F. Armbrecht et al., "Objective 3-D Breast Symmetry Evaluation For Clinical Application Using Three-Dimensional Laser Light Surface Imaging", in Proc. of 1st Int. Conf. on 3D Body Scanning Technologies, Lugano, Switzerland, 2010, p. 184.
Objective 3-D Breast Symmetry Evaluation for Clinical Application using Three-Dimensional Laser Light Surface Imaging
Fee ARMBRECHT 1, Maximilian EDER 1, Stefan RAITH 1, Alexander VOLF 1, A. SWOBODNIK 1, A.-K. PAPE 1, T. SCHUSTER 2, Nikolaos A. PAPADOPULOS 1, H.-G. MACHENS 1, Laszlo KOVACS 1
1 Research Group Computer Aided Plastic Surgery - CAPS, Clinic for Plastic Surgery and Hand Surgery, Technical University Munich, Germany;
2 Institute of Medical Statistics and Epidemiology, Technical University Munich, Germany
Background and Objectives: Currently differences in breast shape and size to evaluate breast symmetry are subjectively estimated by surgeons relying on visual assessments, experience and judgment. A variety of methods have been described to assess breast symmetry, but no technique is generally accepted. 3-D surface imaging provides a new alternative to objectively quantify volume, shape, contour, surface and symmetry of the breast region. The purpose of this study is to standardize a 3-D breast symmetry evaluation protocol regarding improved precision and a more relevant clinical application tool for preoperative planning and evaluation of the postoperative outcome using 3-D laser light surface scanner.
Study Design/Materials and Methods: According to specific anatomical landmarks of the breast region a 3-D evaluation protocol was designed to quantify symmetry in all the four quadrants of the breast. Three independent observers standardized the 3-D evaluation protocol using two symmetrical dummy models with different breast sizes (n = 60), examined its applicability with 10 test subjects (n=300) and applied it to 3 clinical patients (1 breast augmentation, 1 breast reduction and 1 breast reconstruction).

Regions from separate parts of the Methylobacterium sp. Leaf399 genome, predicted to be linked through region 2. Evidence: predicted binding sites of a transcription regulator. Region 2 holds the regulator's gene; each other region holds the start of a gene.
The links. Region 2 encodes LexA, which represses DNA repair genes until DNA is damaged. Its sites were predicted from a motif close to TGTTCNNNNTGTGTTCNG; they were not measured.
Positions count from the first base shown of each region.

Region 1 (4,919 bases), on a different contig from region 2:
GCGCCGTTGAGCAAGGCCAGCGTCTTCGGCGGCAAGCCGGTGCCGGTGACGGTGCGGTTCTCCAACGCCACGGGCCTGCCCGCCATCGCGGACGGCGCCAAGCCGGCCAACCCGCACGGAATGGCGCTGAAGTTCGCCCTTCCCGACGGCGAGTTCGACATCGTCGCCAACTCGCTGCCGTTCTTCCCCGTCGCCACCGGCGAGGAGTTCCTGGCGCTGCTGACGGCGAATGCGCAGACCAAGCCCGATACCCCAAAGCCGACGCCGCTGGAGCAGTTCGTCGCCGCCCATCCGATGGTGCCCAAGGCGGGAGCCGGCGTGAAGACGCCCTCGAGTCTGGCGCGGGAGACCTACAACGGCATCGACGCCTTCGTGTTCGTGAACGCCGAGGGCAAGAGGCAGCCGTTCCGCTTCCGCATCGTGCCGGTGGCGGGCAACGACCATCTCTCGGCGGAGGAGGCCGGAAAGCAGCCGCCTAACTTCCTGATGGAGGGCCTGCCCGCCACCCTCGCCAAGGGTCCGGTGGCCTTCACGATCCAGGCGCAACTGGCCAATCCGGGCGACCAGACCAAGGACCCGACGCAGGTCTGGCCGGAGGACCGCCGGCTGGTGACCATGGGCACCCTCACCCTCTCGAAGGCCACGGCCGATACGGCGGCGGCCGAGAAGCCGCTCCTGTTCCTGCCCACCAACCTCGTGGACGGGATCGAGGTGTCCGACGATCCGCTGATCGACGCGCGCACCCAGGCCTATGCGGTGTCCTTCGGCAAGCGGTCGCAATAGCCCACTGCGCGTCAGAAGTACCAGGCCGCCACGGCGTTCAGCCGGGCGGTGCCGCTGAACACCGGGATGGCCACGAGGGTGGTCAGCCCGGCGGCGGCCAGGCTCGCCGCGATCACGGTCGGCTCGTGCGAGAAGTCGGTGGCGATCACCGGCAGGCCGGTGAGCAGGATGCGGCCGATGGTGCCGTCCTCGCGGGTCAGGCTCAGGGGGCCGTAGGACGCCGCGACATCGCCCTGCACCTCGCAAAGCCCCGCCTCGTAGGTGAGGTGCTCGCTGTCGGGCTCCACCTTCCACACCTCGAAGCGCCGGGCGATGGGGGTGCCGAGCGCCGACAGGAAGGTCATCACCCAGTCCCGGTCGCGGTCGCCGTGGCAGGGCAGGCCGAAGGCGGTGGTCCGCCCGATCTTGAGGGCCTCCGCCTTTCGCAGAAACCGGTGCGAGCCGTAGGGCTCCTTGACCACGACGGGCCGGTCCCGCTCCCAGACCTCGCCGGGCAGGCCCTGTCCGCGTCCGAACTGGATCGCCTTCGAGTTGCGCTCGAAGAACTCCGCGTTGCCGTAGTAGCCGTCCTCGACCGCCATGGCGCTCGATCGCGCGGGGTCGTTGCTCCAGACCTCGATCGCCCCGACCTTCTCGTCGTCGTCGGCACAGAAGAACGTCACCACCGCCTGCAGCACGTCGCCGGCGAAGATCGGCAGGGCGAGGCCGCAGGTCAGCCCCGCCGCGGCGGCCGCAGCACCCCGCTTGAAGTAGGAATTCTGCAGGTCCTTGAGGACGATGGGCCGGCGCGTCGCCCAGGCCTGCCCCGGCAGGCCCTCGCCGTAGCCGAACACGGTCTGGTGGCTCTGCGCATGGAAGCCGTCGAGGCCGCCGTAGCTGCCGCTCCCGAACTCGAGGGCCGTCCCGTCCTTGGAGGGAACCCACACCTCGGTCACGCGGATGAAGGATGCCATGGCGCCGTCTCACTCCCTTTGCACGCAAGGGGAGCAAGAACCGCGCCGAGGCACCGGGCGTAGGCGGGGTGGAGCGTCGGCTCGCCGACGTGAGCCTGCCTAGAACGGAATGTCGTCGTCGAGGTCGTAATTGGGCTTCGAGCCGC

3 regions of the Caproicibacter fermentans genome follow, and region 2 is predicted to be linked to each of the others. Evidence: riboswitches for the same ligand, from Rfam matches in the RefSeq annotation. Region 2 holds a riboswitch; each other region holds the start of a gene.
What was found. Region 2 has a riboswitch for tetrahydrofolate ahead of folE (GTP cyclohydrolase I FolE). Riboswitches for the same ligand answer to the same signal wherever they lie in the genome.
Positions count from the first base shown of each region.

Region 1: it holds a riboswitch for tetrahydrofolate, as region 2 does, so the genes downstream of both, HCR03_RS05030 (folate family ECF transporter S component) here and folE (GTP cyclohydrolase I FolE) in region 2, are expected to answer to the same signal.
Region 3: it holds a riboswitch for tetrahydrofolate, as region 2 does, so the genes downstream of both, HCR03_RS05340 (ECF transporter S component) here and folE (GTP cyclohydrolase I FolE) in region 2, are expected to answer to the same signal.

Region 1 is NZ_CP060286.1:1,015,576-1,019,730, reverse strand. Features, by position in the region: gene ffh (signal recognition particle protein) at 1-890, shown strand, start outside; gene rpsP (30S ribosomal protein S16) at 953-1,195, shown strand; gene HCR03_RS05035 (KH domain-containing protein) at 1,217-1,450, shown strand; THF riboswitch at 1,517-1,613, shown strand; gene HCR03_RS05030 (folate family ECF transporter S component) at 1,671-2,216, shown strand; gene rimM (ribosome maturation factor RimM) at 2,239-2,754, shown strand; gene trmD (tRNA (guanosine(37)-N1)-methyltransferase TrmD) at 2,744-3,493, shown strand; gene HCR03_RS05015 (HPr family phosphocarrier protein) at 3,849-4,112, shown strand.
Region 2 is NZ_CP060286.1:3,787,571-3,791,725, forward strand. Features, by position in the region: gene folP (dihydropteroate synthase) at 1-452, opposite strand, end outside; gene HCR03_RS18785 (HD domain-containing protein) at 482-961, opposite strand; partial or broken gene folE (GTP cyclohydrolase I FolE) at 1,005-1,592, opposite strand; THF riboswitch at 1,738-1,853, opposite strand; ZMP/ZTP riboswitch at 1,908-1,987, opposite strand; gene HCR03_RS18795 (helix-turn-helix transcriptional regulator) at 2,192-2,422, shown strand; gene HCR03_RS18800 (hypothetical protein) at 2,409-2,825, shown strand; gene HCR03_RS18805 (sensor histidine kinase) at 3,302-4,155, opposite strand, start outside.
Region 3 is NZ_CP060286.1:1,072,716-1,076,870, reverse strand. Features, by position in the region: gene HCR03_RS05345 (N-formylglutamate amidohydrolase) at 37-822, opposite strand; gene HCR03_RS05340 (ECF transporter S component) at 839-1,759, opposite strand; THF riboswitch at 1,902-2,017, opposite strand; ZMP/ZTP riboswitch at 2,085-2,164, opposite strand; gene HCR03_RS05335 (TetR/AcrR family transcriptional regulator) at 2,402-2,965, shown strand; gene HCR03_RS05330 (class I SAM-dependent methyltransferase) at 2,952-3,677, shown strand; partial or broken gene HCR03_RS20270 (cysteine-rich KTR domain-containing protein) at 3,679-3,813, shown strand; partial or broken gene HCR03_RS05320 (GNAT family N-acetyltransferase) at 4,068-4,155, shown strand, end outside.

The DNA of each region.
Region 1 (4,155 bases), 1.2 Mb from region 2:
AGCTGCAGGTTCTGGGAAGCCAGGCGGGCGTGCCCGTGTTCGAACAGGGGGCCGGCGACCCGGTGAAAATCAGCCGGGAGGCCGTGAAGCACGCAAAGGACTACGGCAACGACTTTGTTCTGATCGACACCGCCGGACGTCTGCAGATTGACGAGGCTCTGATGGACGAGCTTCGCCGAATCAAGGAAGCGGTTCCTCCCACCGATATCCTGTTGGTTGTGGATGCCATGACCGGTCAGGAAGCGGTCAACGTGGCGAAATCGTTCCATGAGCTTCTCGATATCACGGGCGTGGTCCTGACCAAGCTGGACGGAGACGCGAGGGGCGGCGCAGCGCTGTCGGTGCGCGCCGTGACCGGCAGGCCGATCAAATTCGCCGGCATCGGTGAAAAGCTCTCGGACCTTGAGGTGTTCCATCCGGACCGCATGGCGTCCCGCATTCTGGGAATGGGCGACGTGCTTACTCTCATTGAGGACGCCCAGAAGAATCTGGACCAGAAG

Results: Intra- and inter-observer differences regarding the precision (reproducibility) of the method were not statistically significant during standardization using dummies nor during test subject applications. The precision of the breast symmetry evaluation, expressed as the coefficient of variation, was 3.33 +/- 0.13 for the test subjects and therefore significantly higher than the precision for the dummy models, 1.66 +/- 0,14 for dummy A and 1.91 +/- 0.11 for dummy B (p < 0.001). The breast symmetry evaluation protocol quantifies existing pre- and postoperative differences regarding volume, surface, shape, projection, contour and symmetry and provides more objective documentation for clinical application.
Conclusions: The 3-D breast symmetry evaluation protocol is an easily applicable, observer independent and rapidly learnable method which is sufficiently precise and observer independent. Breast symmetry evaluation in three-dimensions is a useful and valuable clinical tool that enables surgeons to quantify and objectively visualise existing breast asymmetry for planning purposes, postoperative outcome research analysis and could help to prevent or correct postoperative asymmetries in terms of a postoperative quality assurance.
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